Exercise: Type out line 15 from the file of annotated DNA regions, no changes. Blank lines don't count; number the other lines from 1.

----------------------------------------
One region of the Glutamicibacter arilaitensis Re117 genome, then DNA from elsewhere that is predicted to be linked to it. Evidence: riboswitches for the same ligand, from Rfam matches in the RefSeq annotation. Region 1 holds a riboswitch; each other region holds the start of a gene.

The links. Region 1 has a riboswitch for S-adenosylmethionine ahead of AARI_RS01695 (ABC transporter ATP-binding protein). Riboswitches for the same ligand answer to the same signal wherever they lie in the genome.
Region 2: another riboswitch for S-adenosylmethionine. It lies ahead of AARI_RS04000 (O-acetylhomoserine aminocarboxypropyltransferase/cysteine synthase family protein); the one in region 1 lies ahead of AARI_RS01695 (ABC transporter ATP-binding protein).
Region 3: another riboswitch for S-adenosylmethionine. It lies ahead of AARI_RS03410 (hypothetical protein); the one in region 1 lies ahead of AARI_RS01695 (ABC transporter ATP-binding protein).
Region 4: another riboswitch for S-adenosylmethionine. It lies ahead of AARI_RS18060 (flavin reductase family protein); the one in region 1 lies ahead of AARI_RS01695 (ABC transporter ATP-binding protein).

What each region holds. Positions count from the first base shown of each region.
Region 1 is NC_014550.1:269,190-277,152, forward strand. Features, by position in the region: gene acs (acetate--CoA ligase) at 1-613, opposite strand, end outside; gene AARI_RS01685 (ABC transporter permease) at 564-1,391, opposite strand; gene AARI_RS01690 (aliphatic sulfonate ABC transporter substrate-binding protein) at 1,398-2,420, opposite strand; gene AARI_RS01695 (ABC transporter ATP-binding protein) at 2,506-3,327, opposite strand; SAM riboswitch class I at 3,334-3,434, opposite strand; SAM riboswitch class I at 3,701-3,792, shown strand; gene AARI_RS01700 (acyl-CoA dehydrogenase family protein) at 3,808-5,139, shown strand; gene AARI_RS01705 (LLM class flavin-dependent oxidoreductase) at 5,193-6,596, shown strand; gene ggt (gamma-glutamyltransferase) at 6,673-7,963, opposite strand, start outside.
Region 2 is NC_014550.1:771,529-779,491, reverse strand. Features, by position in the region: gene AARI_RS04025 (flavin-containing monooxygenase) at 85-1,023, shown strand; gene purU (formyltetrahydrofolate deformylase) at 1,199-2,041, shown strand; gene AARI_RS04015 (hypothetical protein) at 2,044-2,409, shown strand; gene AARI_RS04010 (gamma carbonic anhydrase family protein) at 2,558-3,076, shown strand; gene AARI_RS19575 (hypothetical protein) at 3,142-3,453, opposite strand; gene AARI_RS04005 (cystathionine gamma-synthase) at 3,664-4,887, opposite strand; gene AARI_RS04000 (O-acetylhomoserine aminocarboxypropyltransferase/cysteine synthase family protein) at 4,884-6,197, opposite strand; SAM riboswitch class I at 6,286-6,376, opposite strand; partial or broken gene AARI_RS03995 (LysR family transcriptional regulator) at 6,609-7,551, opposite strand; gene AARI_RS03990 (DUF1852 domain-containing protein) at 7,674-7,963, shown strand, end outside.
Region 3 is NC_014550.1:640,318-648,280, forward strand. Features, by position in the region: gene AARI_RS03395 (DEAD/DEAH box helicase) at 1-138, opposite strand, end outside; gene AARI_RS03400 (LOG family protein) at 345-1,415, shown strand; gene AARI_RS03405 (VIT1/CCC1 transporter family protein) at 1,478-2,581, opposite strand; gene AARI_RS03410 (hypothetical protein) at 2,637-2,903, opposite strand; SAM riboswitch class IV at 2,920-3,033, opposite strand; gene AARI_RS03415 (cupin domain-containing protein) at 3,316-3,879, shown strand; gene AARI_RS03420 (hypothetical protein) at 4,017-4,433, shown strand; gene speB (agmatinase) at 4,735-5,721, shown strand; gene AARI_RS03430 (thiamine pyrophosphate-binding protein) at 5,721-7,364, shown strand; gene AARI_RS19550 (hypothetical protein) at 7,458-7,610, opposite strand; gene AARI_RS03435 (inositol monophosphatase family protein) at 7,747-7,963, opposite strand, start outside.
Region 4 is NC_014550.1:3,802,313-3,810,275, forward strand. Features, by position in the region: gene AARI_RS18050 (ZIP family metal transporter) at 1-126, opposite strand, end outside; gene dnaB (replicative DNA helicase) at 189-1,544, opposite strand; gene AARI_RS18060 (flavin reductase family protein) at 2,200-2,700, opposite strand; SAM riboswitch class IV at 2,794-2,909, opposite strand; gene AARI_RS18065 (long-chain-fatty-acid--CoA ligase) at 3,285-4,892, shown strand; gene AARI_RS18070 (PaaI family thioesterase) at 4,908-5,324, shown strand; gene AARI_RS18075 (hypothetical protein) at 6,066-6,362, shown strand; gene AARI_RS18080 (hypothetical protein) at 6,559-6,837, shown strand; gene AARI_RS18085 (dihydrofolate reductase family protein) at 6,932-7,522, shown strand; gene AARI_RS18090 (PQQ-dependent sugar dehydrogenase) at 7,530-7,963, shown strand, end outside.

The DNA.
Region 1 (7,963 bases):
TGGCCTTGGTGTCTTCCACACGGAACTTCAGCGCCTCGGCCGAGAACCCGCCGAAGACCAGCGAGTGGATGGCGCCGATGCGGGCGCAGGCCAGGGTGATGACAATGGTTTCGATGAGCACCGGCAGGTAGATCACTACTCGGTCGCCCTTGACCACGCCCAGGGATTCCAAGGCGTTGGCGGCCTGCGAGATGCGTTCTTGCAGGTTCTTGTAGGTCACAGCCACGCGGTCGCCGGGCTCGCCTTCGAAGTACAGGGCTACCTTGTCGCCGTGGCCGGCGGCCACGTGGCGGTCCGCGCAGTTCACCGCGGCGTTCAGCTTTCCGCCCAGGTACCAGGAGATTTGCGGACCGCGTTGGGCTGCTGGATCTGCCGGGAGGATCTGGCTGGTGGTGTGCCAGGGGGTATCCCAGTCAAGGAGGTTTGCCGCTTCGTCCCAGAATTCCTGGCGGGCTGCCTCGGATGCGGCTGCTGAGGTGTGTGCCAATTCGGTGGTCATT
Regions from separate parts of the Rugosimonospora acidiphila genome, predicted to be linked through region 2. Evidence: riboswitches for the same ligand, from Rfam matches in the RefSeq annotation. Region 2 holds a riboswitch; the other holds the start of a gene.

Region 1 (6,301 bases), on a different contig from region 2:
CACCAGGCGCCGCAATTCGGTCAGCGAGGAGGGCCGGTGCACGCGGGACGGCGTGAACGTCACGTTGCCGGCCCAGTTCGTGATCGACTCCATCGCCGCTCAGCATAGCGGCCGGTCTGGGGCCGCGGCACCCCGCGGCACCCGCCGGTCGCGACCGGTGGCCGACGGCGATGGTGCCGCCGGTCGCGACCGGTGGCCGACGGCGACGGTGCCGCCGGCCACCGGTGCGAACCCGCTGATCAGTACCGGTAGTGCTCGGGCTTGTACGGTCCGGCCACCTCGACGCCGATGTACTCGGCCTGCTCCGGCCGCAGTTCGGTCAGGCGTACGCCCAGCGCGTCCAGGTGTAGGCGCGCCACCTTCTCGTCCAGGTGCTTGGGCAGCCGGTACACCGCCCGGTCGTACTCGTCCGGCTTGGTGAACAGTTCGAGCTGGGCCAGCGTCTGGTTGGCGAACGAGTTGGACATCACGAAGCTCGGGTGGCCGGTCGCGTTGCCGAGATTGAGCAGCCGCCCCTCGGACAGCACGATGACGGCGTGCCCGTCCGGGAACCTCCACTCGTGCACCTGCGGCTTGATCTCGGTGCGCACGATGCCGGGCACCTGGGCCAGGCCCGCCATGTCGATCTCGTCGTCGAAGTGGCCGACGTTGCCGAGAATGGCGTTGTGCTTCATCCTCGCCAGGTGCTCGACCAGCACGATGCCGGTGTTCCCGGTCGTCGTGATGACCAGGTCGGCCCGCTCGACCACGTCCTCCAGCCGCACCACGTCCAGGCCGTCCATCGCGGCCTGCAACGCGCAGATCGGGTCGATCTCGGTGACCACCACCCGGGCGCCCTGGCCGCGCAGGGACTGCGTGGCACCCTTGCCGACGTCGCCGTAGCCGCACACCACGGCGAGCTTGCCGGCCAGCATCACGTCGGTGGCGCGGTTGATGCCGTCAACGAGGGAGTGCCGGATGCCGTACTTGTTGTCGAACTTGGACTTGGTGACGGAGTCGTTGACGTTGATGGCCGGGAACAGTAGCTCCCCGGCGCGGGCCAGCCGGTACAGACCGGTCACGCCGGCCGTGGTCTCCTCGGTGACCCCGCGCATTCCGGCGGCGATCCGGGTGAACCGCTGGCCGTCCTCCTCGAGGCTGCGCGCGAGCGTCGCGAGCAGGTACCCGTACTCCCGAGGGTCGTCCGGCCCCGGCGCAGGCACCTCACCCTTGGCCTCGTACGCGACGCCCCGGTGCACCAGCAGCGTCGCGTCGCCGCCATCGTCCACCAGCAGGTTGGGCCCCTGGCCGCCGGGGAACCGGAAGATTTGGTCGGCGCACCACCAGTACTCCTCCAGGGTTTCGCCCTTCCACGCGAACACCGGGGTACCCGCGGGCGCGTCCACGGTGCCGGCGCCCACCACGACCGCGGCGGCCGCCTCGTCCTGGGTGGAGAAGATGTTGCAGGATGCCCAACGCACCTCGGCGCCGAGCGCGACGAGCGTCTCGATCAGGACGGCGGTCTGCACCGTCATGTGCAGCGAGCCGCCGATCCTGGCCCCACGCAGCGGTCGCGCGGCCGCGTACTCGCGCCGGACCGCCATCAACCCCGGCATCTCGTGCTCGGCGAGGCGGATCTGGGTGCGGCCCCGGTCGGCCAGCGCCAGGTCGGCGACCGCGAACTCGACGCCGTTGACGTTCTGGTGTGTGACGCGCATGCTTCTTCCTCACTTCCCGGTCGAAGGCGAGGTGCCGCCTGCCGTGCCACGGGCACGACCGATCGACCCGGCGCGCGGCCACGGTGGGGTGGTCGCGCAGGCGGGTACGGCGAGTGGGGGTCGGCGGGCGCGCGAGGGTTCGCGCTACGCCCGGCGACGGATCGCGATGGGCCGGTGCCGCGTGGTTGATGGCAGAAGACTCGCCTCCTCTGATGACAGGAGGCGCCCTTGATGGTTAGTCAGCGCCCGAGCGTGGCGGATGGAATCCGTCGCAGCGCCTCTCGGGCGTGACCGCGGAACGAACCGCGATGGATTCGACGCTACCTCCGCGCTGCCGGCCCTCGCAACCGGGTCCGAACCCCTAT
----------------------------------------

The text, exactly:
Region 1 (6,301 bases), on a different contig from region 2: